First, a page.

Alexander’s feats of ancient engineering in Nurata are all well and good. But it is the hospitality of the locals that is truly impressive.

I first spotted Nasiba as I made my way along a rocky path in Nurata, an oasis town in Kyzylkum Desert.

She stood quietly beside her husband in their dusty mudbrick compound. He struggled to keep their dog on its leash.

Nasiba gave me a shy smile. Her dizzily-patterned halat tunic stood in sharp contrast to the dung-coloured dwellings.

There was obviously more to Nasiba than met the eye.

I was on my way to see an ancient water system built by Alexander the Great. I followed my guide up a slight ridge to the remains of the ancient kariz.

This complex water system was twenty-three centuries old and had brought drinking water from Aktog right into the centre of the citadel. 

‘Look,’ said my guide with a flourish of his hand: ‘The work of Alexander.’

Nurata Chashma (Sophie Ibbotson)
Nurata Fortress (Sophie Ibbotson)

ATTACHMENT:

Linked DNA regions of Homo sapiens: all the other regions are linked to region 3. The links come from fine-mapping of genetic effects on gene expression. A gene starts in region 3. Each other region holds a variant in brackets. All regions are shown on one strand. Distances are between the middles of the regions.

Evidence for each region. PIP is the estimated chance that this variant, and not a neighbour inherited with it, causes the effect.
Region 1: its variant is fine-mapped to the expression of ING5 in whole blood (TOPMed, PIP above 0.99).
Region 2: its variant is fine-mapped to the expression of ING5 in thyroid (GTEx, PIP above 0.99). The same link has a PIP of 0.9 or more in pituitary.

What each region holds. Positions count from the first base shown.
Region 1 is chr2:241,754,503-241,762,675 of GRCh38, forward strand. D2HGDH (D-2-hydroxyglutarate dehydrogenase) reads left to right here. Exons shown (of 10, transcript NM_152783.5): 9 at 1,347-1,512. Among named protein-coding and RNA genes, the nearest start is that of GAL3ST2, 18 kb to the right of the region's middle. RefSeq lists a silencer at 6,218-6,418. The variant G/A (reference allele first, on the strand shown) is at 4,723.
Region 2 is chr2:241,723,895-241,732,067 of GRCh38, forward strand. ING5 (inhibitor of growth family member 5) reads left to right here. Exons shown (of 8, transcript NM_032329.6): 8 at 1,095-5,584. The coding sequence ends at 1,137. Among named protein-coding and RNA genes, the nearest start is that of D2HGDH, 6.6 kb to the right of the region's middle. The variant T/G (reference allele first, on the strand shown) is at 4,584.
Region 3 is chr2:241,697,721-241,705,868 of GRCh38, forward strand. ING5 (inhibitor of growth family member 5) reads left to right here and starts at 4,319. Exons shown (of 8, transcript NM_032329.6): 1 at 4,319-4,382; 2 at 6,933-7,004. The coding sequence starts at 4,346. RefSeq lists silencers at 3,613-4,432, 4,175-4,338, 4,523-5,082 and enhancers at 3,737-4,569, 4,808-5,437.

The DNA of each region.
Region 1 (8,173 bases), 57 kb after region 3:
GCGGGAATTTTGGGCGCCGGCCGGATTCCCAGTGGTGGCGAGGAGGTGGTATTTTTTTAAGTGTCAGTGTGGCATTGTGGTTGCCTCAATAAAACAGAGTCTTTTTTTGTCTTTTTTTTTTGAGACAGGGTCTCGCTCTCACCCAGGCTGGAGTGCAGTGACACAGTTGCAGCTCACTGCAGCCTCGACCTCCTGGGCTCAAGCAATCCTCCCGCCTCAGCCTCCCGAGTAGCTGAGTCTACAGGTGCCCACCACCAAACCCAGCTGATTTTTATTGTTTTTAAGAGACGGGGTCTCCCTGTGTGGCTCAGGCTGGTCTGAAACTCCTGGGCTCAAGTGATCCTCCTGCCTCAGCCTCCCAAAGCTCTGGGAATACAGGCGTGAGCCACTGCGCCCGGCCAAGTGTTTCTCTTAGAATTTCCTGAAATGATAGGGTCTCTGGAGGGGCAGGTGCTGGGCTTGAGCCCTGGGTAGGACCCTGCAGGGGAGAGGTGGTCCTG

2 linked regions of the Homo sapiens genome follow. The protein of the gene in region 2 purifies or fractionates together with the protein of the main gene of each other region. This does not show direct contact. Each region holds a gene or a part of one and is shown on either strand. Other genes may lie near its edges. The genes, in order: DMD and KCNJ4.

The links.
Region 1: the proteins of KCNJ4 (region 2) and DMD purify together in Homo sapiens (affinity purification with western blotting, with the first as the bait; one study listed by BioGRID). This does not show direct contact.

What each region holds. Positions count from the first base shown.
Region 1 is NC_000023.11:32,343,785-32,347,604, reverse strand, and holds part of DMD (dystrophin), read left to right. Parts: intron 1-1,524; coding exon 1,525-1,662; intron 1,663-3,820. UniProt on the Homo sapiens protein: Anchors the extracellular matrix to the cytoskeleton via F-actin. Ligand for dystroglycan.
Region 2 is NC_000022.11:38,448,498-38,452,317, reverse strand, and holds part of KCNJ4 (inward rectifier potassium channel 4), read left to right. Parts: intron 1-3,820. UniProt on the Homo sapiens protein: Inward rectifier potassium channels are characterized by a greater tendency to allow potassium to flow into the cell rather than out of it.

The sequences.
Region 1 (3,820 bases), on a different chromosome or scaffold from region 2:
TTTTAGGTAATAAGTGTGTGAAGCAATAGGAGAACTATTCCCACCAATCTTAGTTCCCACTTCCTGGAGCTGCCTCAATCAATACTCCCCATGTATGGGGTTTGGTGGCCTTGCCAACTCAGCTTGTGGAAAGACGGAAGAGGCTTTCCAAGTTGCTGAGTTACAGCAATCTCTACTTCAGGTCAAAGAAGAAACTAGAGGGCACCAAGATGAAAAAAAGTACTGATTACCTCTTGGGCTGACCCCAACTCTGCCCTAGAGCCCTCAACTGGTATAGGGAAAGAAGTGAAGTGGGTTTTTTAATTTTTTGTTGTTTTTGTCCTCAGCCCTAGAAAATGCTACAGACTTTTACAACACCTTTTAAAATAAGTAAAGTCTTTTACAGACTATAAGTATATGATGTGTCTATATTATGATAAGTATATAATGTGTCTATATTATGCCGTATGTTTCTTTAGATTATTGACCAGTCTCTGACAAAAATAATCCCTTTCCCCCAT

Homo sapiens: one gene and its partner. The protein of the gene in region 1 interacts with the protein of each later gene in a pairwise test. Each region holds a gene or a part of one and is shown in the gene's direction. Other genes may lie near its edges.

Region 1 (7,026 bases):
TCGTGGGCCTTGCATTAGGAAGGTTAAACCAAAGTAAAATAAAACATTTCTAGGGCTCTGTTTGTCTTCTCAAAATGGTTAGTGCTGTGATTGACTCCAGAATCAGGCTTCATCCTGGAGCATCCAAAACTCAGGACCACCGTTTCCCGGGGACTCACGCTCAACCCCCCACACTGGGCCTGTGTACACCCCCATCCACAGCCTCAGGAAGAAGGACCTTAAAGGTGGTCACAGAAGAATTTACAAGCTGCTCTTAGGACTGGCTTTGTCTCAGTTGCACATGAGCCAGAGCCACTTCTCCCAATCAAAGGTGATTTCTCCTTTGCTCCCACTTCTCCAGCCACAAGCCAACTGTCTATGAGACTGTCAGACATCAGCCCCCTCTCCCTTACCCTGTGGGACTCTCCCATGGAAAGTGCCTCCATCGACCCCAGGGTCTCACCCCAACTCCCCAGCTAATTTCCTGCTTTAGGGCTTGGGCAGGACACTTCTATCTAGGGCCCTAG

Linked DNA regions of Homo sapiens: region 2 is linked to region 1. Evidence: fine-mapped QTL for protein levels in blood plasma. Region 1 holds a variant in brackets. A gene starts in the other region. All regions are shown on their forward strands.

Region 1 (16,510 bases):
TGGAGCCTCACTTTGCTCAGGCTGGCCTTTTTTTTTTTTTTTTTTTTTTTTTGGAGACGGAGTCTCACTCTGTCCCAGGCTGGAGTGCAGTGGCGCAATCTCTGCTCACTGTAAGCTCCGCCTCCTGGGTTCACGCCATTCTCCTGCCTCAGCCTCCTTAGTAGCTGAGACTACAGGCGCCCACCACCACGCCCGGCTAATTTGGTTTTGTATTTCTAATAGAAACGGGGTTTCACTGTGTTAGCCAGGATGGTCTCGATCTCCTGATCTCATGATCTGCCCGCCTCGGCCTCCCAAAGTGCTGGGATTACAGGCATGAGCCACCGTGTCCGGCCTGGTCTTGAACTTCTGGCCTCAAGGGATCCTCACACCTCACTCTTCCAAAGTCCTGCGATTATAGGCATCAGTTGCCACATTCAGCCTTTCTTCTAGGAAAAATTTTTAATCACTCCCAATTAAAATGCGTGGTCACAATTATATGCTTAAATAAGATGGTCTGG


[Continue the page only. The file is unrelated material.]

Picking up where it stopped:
Nurata Fortress (Sophie Ibbotson)

I crouched on the dusty earth and peered into the gaping hole.

The conduit was large enough to hide a man

In Alexander’s time, the underground water channels had been laid with interconnecting wells. The koriz was covered over to stop the fierce heat of Uzbekistan drying out the water channels.

It was a magnificent piece of engineering for a magnificent king – a ruler who’d extended his empire from Macedonia in Greece to Persia and beyond. 

Back on the plain, Nasiba was milking her cow. I asked for a photo. She pointed to her working clothes with embarrassment.

I assured her that her sun-bronzed face and colourful garments looked lovely – and so did the cow she’d named ‘Maston’, the Uzbeki word for beautiful. She rhythmically pulled down on its udders and filled her tin can, before disappearing into the house.

Nasiba soon returned with a large dish of creamy-white yoghurt. She indicated for us to try it as the sun slowly droped and filled the sky with inky blues and reds. As the desert glowed, we savoured the thick buttery yoghurt. There was an offer of more food, but reluctantly we said our goodbyes.

Alexander’s engineering was truly a marvel. But it is Nasiba who left the more lasting impression.

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Main image: Nasiba milking Maston (© Sophie Ibbotson)